Diet for the Blood type B

You are a balanced nomad. The human ancestors which first appeared with your blood type were nomadic in nature. They owned a tolerant digestive system, as you do. Your system naturally tolerates the most flexible dietary choices, which means you can eat dairy products with no problem, when some other blood types cannot.

You handle stress through creative outlets, and your health is at a maximum when you enjoy a balance between mental and physical activities.

Blood type B is often seen as very similar to some qualities of types O and A. In actuality, your blood type is more a unique situation than something that is similar to the 2 most common blood types. Because of your flexible system, you have the chameleon’s ability to thrive on dietary guidelines that appeal to other blood types. However, your needs are entirely unique when taken as a whole.

You are naturally able to resist problematic diseases like cancer and heart disease, as long as you eat right for your type. You are, however, more prone to falling prey to exotic immune system disorders like lupus, chronic fatigue syndrome and multiple sclerosis. This is why it is very important to employ the correct diet, so you can leapfrog severe disease and live a long, happy and healthy existence.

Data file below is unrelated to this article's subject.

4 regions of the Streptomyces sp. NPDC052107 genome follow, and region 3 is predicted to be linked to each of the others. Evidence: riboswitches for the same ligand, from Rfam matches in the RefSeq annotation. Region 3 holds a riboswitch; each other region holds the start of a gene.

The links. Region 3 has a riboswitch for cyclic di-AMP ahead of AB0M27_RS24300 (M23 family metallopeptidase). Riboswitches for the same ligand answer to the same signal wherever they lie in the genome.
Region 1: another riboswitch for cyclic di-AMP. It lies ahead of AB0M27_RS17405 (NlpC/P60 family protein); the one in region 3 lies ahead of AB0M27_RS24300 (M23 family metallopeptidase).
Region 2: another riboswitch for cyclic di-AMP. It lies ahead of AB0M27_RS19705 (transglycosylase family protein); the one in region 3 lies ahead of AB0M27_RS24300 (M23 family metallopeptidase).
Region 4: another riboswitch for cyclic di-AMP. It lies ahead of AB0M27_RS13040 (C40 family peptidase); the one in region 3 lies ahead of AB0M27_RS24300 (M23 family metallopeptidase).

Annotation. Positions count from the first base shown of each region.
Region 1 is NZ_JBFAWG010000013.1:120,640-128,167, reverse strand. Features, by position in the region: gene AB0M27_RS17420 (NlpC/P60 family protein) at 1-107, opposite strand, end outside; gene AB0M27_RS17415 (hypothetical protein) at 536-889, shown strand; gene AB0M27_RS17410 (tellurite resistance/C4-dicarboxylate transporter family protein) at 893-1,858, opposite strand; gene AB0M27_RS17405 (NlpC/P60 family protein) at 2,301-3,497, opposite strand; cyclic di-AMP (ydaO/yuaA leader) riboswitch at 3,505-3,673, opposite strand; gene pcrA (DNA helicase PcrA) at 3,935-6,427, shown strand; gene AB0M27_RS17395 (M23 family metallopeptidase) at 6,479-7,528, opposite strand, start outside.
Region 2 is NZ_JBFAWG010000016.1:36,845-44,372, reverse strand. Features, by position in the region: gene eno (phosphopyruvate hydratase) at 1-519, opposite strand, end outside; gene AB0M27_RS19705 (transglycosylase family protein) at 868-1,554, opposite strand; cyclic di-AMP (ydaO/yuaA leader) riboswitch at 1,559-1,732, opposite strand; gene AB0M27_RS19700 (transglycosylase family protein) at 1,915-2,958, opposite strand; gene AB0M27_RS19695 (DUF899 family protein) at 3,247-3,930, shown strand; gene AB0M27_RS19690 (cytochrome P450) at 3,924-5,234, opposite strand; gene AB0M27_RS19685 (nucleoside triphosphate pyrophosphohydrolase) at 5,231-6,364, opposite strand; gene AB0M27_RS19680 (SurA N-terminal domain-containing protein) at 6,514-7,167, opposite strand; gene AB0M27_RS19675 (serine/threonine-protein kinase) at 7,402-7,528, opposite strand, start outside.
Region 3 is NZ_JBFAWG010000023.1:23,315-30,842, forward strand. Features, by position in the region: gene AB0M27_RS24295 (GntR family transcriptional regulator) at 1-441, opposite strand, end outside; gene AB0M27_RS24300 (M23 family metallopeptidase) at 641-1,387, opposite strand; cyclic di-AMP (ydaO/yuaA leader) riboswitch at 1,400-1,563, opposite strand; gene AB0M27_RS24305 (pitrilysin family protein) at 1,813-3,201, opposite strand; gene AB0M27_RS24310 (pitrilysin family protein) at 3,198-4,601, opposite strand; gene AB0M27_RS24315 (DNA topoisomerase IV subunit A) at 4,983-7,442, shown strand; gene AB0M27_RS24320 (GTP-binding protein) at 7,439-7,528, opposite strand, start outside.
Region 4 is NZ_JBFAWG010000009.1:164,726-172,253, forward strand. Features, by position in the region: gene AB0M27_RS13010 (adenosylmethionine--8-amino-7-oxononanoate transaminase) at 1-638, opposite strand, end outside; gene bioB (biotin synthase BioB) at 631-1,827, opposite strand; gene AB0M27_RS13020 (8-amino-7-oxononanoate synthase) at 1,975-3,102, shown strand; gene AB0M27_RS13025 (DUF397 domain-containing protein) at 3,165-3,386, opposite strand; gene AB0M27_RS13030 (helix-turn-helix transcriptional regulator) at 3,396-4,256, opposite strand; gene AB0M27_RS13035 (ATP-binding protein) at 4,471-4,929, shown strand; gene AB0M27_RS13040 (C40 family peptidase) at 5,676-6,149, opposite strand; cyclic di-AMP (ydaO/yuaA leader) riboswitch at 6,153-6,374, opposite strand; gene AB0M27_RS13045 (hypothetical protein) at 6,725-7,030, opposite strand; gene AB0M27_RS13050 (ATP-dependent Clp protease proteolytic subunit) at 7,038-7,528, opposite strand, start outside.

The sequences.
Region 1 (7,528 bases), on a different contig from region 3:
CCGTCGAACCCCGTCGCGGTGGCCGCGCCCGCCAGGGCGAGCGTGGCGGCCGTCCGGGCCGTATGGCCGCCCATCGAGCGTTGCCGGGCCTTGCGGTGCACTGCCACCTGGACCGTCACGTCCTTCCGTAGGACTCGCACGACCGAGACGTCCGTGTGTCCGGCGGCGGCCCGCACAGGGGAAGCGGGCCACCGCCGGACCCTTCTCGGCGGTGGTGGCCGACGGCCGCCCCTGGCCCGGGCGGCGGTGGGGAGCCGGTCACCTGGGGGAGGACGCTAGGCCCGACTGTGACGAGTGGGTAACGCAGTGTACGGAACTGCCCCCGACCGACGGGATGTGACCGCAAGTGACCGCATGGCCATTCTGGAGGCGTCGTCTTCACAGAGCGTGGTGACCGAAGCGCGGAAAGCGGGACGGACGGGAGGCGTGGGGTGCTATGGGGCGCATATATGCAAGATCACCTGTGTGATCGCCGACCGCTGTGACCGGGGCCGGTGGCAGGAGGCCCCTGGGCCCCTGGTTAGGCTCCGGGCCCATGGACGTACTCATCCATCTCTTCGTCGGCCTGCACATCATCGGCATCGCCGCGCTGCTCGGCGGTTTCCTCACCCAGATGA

What Types of Foods Should a Type B Be Eating?

Your diet treats you the best, mentally and physically, when it is balanced. You thrive on a wide variety of foods. Dr. D’Adamo, the creator of the blood type diet, says his father mentioned that type B individuals can enjoy “the best of the animal and vegetable kingdoms.” Type B stands for a balance between blood types A and O.

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Peanuts, lentils, buckwheat, corn, wheat and sesame seeds can cause a real problem with weight gain for a type B person. A type B is similar to a type O in a natural inclination towards wheat and gluten sensitivities. Fortunately, you have no physiological barriers to weight loss and healthy weight maintenance. Enjoy dairy products, don’t overeat high-calorie foods, and consume plenty of green vegetables and lean meat and liver.

Drinking a licorice tea will help you counter any possible hypoglycemic effects of your diet. When eating dairy, focus on low-fat dairy products, eggs and cheese. You can eat lean red meats 2 to 4 times a week, and either avoid poultry entirely, or eat it no more than twice a week. If you find that your meat choices lead to fatigue and a worn down feeling, choose rabbit, mutton or lamb over beef or turkey.